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Becky C

Isn't Maltodextrin A Gluten-containing Ingredient?

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I'm very new to the gluten-free diet, and I'm still learning what to look for on labels. I did some research of a bunch of different (credible) websites when I first started on the diet, and made myself a little "cheat sheet" listing all the ingredients that contain gluten or may contain gluten to look for on a label. One of them is maltodextrin, but it's on the list of ingredients on the Thai Kitchen boxes, and they say they're gluten free. Am I mistaken, or is it one of those that only sometimes means the product contains gluten (depending on the source), or is there something wrong with Thai Kitchen?

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No, maltodextrin is not a source of gluten.

USA Code of Federal Regulations

Sec. 184.1444 Maltodextrin

CAS Reg. No. 9050-36-6. It is a nonsweet nutritive saccharide polymer that consists of D-

glucose units linked primarily by [alpha]-1-4 bonds and has a dextrose equivalent (DE) of less than 20. It is prepared as a white powder or concentrated solution by partial hydrolysis of cornstarch, potato starch or rice starch with safe and suitable acids and enzymes.

http://www.accessdata.fda.gov/scripts/cdrh...cfm?fr=184.1444

Note: FDA also permits the use of other starches including wheat, but they must be labeled. For example, if wheat is used it must be labeled "wheat maltodextrin".

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I'm very new to the gluten-free diet, and I'm still learning what to look for on labels. I did some research of a bunch of different (credible) websites when I first started on the diet, and made myself a little "cheat sheet" listing all the ingredients that contain gluten or may contain gluten to look for on a label. One of them is maltodextrin, but it's on the list of ingredients on the Thai Kitchen boxes, and they say they're gluten free. Am I mistaken, or is it one of those that only sometimes means the product contains gluten (depending on the source), or is there something wrong with Thai Kitchen?

That is confusing however maltodextrin is sugar from corn. As long as you can tolerate corn and corn gluten you are fine :)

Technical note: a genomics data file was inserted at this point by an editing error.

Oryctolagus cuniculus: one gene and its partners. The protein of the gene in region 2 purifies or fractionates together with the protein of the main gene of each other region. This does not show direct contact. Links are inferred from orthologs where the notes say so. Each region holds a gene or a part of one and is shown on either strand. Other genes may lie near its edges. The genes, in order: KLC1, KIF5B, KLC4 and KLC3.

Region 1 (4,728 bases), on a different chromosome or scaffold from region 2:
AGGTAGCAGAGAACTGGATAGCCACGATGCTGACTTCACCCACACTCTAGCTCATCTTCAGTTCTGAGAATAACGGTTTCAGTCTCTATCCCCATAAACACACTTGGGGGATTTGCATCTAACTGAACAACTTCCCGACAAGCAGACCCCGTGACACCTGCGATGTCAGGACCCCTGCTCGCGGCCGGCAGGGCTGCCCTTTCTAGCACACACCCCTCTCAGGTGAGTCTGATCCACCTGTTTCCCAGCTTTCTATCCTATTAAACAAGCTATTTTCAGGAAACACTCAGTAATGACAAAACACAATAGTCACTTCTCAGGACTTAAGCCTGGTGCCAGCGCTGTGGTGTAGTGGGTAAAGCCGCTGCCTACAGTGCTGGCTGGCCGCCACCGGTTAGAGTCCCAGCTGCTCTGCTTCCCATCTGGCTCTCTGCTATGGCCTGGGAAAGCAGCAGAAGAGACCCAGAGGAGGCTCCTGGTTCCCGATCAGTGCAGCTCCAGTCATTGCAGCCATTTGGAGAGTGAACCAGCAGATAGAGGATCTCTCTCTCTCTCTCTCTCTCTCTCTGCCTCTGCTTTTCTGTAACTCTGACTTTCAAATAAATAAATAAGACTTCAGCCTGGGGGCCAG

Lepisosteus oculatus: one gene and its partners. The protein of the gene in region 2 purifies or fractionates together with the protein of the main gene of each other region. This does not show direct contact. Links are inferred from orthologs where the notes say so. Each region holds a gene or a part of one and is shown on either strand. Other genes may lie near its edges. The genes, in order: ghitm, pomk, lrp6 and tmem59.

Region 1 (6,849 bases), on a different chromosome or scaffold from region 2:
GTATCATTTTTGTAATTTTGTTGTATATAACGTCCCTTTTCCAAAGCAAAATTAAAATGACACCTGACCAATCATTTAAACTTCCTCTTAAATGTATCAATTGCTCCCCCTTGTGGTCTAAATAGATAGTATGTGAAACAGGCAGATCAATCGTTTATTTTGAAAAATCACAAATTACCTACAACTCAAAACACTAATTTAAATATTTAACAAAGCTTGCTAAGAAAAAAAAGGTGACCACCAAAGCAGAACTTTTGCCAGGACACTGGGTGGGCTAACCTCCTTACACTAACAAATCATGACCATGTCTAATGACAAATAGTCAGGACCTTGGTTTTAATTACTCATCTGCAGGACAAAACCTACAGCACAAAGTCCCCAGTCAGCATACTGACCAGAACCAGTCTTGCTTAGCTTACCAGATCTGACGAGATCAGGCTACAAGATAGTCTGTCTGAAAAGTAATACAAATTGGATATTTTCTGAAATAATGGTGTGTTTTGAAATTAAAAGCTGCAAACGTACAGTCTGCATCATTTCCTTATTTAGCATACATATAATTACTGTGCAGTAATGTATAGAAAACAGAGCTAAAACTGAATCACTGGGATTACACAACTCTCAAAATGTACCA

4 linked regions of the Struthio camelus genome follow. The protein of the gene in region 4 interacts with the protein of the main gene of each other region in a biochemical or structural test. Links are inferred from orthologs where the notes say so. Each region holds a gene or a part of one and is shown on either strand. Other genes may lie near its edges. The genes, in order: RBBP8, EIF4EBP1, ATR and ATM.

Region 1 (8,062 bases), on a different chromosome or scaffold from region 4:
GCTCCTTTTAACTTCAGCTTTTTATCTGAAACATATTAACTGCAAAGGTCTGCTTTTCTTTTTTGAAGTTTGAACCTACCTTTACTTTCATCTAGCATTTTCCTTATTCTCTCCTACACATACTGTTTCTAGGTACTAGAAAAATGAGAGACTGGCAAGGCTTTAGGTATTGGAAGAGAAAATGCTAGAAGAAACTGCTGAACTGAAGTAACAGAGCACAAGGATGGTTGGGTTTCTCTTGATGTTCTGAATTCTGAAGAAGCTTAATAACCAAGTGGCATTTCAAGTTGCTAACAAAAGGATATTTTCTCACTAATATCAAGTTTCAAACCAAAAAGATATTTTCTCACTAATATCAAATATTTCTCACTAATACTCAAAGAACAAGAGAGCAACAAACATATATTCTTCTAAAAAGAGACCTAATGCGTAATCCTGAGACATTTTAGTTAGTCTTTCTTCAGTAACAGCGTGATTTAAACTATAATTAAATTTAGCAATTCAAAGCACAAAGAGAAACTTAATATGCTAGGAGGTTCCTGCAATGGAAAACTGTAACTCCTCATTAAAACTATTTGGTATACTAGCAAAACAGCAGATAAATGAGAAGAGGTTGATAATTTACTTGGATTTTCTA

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Your cheat sheet is old. IF maltodextrin comes from wheat -- which does indeed VERY rarely happen in products from Europe where they are excessively paranoid about GMO corn -- the wheat MUST absolutely be identified. This is a law separate even from the allergen law, which would also cover maltodextrin (at least in food).

richard

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Peter et al,

I'm finding that even when I am 100% sure the maltodextrin is from corn and a US source, I"m still having a problem with it.

I'm wondering if there are any other studies on maltodextrin and celiac or other allergies to maltodextrin itself.

Ken

No, maltodextrin is not a source of gluten.

Note: FDA also permits the use of other starches including wheat, but they must be labeled. For example, if wheat is used it must be labeled "wheat maltodextrin".

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Peter et al,

I'm finding that even when I am 100% sure the maltodextrin is from corn and a US source, I"m still having a problem with it.

I'm wondering if there are any other studies on maltodextrin and celiac or other allergies to maltodextrin itself.

Ken

I have two books that I rely heavily on for information. The two books, however, contradict each other on the subject of maltodextrin. Elisabeth Hasselbeck's book has an allergy card in it. Her allergy card says maltodextrin is NOT acceptable. My other book, The Gluten-Free Bible by Jax peters Lowell, says maltodextrin is okay. Lowell says maltodextrin is made of corn, rice, or potato and is gluten free as long as made in the U.S.

I have always allowed maltodextrin in my diet, and it has not caused any problems for me.

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I have two books that I rely heavily on for information. The two books, however, contradict each other on the subject of maltodextrin. Elisabeth Hasselbeck's book has an allergy card in it. Her allergy card says maltodextrin is NOT acceptable. My other book, The Gluten-Free Bible by Jax peters Lowell, says maltodextrin is okay. Lowell says maltodextrin is made of corn, rice, or potato and is gluten free as long as made in the U.S.

I have always allowed maltodextrin in my diet, and it has not caused any problems for me.

Unfortunately, both books you referenced are riddled with inacurancies and dated material.

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Unfortunately, both books you referenced are riddled with inacurancies and dated material.

I have found that foods with Maltodextrin cause "glutening" symptoms for me, so I stay away from it. No Cherry Garcia :o

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What I understand is: If in the US, maltodextrin is supposed to be gluten-free. From corn, rice, or potatoes. If outside the US, laws are not as strict and can be questionable. Bottom line for all of us, we are more sensitive and can react to things differently, so evaluate on a personal level if you are having a problem. Some Celiacs do have problems with corn gluten. Not the Celiac part but other food allergies part like soy allergies or dairy etc. It is a processed grain.

Our diets have to be tailored to ourselves, however maltodextrin is gluten-free under US regulations. If you are having a problem with it everywhere maybe it is a corn allergy, if you are having a problem with a certain product maybe it has contamination from processing. In my opinion, go with your gut and eliminate the product or corn from your diet for a while.

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